Jackie, however, finds a kindred spirit of sorts in no-nonsense Dr. Ike Prentiss (Morris Chestnut), whose experience treating wounded soldiers in the Middle East suits the emergency room's triage care, as well as compensate for Roman's ineptitude and colleague Dr. "Coop" Cooper's (Peter Facinelli) vanity. Reinstated pharmacist Eddie Walzer (Paul Schulze), meanwhile, still carries a torch and hopes to catch Jackie on the rebound.

But this time there's some competition. A New York cop, Officer Frank Verelli (Adam Ferrara) is also interested in dating Jackie, and unfazed when she tells him straight up that she's a recovering drug addict.

When it first premiered Nurse Jackie's drug addiction premise received harsh criticism from the New York State Nurses Association, decrying Jackie's unethical behavior, no matter that drug addiction is not at all uncommon among health industry professionals. Of course, they missed the whole point of the show, that Jackie is in many ways a remarkable nurse who probably never could have lasted as long as she did without her steady dose of painkillers and stamina-builders. She thinks of herself as a kind of Supermom, juggling her insane schedule with the love and support for her daughters, mothering she wrongly thinks she is adequately providing. They say doctors (and nurses) make the worst patients, and even in recovery Jackie thinks she's much more in control of her world than she actually is, as well as much more precariously close to falling off the wagon at any moment.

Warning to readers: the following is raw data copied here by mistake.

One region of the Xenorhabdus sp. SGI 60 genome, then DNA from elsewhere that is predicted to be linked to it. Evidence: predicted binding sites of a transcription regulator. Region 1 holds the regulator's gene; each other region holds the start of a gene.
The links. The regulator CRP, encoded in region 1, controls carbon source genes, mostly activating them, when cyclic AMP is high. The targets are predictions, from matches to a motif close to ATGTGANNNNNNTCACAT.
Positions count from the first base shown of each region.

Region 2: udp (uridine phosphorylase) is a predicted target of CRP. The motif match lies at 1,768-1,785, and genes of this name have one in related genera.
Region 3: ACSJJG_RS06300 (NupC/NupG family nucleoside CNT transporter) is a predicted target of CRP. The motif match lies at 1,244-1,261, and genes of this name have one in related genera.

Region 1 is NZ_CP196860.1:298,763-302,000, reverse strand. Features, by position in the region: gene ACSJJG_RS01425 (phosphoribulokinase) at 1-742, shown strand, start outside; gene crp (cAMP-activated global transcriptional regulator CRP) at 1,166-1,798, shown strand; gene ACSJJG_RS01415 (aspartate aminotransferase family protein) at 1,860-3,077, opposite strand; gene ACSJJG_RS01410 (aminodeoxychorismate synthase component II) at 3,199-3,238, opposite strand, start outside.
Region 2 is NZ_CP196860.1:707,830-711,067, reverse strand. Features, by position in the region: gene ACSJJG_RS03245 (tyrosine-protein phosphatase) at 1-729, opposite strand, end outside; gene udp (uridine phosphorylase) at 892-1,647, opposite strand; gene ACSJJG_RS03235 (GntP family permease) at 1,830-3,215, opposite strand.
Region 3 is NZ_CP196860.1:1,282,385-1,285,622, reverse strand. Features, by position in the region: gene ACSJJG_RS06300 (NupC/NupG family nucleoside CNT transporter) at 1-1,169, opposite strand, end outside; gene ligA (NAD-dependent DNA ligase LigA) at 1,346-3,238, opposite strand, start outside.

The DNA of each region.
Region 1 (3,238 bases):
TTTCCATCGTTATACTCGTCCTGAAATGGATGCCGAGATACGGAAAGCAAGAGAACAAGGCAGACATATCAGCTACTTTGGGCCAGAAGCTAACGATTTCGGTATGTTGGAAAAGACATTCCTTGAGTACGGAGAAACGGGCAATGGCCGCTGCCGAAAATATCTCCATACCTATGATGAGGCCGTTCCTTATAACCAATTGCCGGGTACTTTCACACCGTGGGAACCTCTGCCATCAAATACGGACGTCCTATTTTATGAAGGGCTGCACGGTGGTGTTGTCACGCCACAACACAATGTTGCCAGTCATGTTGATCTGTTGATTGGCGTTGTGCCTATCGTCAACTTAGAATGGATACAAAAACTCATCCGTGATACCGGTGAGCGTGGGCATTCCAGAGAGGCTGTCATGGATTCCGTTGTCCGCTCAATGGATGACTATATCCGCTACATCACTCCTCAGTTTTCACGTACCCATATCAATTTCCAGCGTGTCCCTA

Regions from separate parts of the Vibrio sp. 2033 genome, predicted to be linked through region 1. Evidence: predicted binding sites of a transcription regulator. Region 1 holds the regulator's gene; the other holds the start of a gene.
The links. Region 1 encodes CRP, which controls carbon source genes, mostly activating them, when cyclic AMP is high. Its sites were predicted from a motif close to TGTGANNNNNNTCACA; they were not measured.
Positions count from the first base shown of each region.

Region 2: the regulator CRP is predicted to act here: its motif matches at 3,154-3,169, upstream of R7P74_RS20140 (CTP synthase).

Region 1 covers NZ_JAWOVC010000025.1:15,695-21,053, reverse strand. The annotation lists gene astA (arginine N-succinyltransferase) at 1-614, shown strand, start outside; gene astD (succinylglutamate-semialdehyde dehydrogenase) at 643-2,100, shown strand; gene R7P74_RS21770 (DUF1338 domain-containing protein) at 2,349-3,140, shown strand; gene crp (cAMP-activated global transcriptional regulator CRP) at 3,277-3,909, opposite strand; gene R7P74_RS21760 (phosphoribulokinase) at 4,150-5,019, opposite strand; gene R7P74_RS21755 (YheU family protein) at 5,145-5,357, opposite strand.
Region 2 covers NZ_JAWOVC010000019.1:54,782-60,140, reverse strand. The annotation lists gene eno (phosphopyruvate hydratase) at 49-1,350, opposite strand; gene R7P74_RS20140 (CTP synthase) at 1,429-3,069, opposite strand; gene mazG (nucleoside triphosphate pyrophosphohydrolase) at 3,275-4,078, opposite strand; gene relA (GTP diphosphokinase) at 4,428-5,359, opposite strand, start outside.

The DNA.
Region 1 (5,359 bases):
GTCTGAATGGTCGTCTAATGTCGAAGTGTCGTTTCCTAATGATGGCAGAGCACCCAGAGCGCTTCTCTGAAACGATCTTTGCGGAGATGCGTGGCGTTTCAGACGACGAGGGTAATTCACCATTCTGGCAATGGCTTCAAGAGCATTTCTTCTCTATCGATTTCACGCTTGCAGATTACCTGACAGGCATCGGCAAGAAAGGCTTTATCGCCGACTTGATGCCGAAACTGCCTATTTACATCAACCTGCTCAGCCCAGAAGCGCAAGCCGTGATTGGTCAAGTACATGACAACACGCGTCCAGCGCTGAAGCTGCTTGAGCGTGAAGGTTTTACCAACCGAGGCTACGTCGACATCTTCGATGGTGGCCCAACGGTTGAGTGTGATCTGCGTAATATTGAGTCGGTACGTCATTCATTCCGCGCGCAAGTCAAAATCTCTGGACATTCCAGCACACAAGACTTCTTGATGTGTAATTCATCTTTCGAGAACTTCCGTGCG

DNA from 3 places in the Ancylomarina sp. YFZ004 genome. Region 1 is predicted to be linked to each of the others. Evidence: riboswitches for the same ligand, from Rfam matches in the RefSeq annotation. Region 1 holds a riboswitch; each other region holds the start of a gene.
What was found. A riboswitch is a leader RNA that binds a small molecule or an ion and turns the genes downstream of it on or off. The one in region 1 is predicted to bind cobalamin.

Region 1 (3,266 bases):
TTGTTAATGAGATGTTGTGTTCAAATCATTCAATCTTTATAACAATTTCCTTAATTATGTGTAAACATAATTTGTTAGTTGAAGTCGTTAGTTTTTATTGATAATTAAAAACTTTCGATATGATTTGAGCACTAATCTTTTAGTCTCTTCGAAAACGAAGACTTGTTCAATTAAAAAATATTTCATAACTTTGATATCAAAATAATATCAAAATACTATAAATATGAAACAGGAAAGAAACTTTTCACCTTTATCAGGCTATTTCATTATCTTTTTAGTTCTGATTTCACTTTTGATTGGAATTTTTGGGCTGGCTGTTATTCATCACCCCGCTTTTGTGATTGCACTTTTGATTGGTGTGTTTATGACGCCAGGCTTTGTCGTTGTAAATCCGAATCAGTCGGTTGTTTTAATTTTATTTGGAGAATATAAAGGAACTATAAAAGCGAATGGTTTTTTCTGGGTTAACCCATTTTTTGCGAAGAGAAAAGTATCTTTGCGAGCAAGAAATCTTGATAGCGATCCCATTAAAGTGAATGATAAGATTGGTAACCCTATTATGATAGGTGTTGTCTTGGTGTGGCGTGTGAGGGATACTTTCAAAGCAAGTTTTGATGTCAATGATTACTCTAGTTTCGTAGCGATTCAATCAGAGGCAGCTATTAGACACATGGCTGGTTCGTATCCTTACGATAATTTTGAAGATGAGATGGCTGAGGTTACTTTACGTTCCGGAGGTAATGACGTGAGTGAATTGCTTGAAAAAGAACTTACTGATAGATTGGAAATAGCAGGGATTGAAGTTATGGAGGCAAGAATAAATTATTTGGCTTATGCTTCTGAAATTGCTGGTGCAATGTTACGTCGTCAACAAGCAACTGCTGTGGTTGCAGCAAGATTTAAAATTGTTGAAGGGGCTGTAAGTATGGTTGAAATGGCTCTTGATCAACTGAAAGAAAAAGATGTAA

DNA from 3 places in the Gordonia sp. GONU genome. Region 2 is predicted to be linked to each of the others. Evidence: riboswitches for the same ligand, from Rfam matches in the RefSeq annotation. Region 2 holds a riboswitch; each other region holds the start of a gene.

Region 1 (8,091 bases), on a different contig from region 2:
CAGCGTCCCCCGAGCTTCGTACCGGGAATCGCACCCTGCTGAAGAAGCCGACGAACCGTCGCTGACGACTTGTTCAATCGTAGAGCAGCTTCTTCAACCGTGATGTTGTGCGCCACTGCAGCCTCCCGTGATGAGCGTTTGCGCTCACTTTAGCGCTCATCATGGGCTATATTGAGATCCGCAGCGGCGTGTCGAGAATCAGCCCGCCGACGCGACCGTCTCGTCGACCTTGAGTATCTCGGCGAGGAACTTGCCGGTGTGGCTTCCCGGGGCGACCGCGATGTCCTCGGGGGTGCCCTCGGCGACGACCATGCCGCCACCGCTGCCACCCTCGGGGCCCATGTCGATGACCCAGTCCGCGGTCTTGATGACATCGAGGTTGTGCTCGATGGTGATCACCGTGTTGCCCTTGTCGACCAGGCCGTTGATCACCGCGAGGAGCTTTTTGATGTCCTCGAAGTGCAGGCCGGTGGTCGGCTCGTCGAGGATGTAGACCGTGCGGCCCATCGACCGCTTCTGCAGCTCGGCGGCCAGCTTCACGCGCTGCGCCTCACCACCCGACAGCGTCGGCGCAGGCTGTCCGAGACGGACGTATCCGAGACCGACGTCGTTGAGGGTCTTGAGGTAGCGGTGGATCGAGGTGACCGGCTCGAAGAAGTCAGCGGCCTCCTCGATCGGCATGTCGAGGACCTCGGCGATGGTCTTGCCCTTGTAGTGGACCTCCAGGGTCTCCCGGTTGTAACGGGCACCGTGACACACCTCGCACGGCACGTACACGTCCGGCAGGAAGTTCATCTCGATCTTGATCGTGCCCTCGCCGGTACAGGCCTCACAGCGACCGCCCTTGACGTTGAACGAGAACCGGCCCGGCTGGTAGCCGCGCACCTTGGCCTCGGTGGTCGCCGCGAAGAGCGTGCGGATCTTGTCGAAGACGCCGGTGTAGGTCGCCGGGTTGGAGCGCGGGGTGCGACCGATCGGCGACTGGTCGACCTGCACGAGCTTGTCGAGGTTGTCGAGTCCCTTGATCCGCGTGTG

Though predominantly a drama, Nurse Jackie is also very, very funny at times. The early-stage dementia of Anna Deavere Smith's character is, for the most part, treated as a source of humor, with Jackie getting her to sign off on procedures and the like by taking advantage of the worsening condition Akalitus takes great pains to hide. Merritt Wever's hilariously eccentric junior nurse, Zoey, so sentimental and anxious to bond with the resolutely unsentimental and nearly misanthropic Jackie (despite Jackie's contrastingly superb bedside manner) likewise remains a truly original creation.

As noted in my previous reviews, Nurse Jackie episodes run about 26 minutes each. This is the length half-hour shows used to be back in the 1950s and '60s, before encroaching commercial interruptions reduced the number to 24 and, finally, to around 22 minutes. Those extra four minutes are critical; Nurse Jackie works great in a 26-minute format and it makes me wish more current series could return to this ideal running time.

Video & Audio

Nurse Jackie - Season Five is presented in 1.78:1 widescreen in 1080p high-definition. Ten half-hour episodes are presented on two single-sided, region A discs, supported by optional English, English SDH, and Spanish subtitles. The 7.1 DTS-HD Master Audio is impressive and, as noted above, only those endless disclaimers and ads get in the way of enjoying the program.

Extra Features

Supplements include a couple of featurettes, both in high-def: "A Sober Jackie," "New to the Floor." Also included are audio commentary tracks by members of the cast and crew, a gag reel, and deleted scenes.

Parting Thoughts

Still this critic's favorite continuing American TV drama, Nurse Jackie is terrific while the Blu-ray offers a spot-on presentation and is Highly Recommended. If you haven't seen it, catch up with it now.






Stuart Galbraith IV is the Kyoto-based film historian and publisher-editor of World Cinema Paradise. His credits include film history books, DVD and Blu-ray audio commentaries and special features.